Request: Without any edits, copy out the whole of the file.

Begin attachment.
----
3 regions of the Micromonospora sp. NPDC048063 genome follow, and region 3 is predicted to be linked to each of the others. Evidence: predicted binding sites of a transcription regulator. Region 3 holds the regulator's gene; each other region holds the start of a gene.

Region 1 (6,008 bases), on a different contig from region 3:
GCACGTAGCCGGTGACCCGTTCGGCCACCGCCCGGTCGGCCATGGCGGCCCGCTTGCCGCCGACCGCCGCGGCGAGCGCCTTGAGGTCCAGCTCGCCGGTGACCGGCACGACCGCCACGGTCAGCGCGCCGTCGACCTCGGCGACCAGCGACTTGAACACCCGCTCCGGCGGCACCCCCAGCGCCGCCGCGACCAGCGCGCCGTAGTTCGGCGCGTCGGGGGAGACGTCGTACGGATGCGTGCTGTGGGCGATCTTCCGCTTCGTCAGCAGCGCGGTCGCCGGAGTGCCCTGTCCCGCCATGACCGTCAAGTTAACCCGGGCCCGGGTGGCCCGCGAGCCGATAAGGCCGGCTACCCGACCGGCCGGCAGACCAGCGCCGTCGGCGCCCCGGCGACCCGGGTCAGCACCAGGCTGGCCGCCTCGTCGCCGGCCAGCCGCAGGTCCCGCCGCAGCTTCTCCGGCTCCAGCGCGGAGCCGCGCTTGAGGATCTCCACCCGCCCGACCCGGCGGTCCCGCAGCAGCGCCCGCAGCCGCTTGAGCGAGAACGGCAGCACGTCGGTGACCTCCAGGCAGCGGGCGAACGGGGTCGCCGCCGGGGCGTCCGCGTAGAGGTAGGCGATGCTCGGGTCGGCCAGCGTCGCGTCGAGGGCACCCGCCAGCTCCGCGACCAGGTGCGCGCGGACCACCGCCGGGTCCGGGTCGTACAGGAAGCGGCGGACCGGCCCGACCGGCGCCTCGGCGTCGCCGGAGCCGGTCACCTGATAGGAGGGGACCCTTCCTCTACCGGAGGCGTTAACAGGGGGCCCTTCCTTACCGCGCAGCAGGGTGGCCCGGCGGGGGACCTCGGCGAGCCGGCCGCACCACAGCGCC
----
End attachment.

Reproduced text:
3 regions of the Micromonospora sp. NPDC048063 genome follow, and region 3 is predicted to be linked to each of the others. Evidence: predicted binding sites of a transcription regulator. Region 3 holds the regulator's gene; each other region holds the start of a gene.

Region 1 (6,008 bases), on a different contig from region 3:
GCACGTAGCCGGTGACCCGTTCGGCCACCGCCCGGTCGGCCATGGCGGCCCGCTTGCCGCCGACCGCCGCGGCGAGCGCCTTGAGGTCCAGCTCGCCGGTGACCGGCACGACCGCCACGGTCAGCGCGCCGTCGACCTCGGCGACCAGCGACTTGAACACCCGCTCCGGCGGCACCCCCAGCGCCGCCGCGACCAGCGCGCCGTAGTTCGGCGCGTCGGGGGAGACGTCGTACGGATGCGTGCTGTGGGCGATCTTCCGCTTCGTCAGCAGCGCGGTCGCCGGAGTGCCCTGTCCCGCCATGACCGTCAAGTTAACCCGGGCCCGGGTGGCCCGCGAGCCGATAAGGCCGGCTACCCGACCGGCCGGCAGACCAGCGCCGTCGGCGCCCCGGCGACCCGGGTCAGCACCAGGCTGGCCGCCTCGTCGCCGGCCAGCCGCAGGTCCCGCCGCAGCTTCTCCGGCTCCAGCGCGGAGCCGCGCTTGAGGATCTCCACCCGCCCGACCCGGCGGTCCCGCAGCAGCGCCCGCAGCCGCTTGAGCGAGAACGGCAGCACGTCGGTGACCTCCAGGCAGCGGGCGAACGGGGTCGCCGCCGGGGCGTCCGCGTAGAGGTAGGCGATGCTCGGGTCGGCCAGCGTCGCGTCGAGGGCACCCGCCAGCTCCGCGACCAGGTGCGCGCGGACCACCGCCGGGTCCGGGTCGTACAGGAAGCGGCGGACCGGCCCGACCGGCGCCTCGGCGTCGCCGGAGCCGGTCACCTGATAGGAGGGGACCCTTCCTCTACCGGAGGCGTTAACAGGGGGCCCTTCCTTACCGCGCAGCAGGGTGGCCCGGCGGGGGACCTCGGCGAGCCGGCCGCACCACAGCGCC